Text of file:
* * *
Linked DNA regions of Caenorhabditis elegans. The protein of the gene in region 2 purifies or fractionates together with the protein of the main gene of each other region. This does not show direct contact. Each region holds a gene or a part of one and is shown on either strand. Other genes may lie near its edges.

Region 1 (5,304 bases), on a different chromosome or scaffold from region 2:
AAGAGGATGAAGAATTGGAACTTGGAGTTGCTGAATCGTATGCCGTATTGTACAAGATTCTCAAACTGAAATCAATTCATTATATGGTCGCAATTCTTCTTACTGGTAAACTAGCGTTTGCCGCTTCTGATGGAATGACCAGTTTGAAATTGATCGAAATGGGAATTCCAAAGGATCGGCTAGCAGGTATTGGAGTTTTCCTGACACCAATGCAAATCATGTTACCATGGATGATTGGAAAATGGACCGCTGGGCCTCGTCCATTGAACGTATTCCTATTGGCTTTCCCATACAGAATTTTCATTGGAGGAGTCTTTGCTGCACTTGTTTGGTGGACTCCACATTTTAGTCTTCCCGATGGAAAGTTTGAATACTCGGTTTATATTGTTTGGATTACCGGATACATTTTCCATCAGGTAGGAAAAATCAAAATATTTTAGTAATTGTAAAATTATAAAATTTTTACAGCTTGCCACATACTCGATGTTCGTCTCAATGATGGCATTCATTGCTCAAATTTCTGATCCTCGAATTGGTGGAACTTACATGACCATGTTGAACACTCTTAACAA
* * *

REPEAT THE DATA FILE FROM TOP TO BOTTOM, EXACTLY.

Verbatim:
Linked DNA regions of Caenorhabditis elegans. The protein of the gene in region 2 purifies or fractionates together with the protein of the main gene of each other region. This does not show direct contact. Each region holds a gene or a part of one and is shown on either strand. Other genes may lie near its edges.

Region 1 (5,304 bases), on a different chromosome or scaffold from region 2:
AAGAGGATGAAGAATTGGAACTTGGAGTTGCTGAATCGTATGCCGTATTGTACAAGATTCTCAAACTGAAATCAATTCATTATATGGTCGCAATTCTTCTTACTGGTAAACTAGCGTTTGCCGCTTCTGATGGAATGACCAGTTTGAAATTGATCGAAATGGGAATTCCAAAGGATCGGCTAGCAGGTATTGGAGTTTTCCTGACACCAATGCAAATCATGTTACCATGGATGATTGGAAAATGGACCGCTGGGCCTCGTCCATTGAACGTATTCCTATTGGCTTTCCCATACAGAATTTTCATTGGAGGAGTCTTTGCTGCACTTGTTTGGTGGACTCCACATTTTAGTCTTCCCGATGGAAAGTTTGAATACTCGGTTTATATTGTTTGGATTACCGGATACATTTTCCATCAGGTAGGAAAAATCAAAATATTTTAGTAATTGTAAAATTATAAAATTTTTACAGCTTGCCACATACTCGATGTTCGTCTCAATGATGGCATTCATTGCTCAAATTTCTGATCCTCGAATTGGTGGAACTTACATGACCATGTTGAACACTCTTAACAA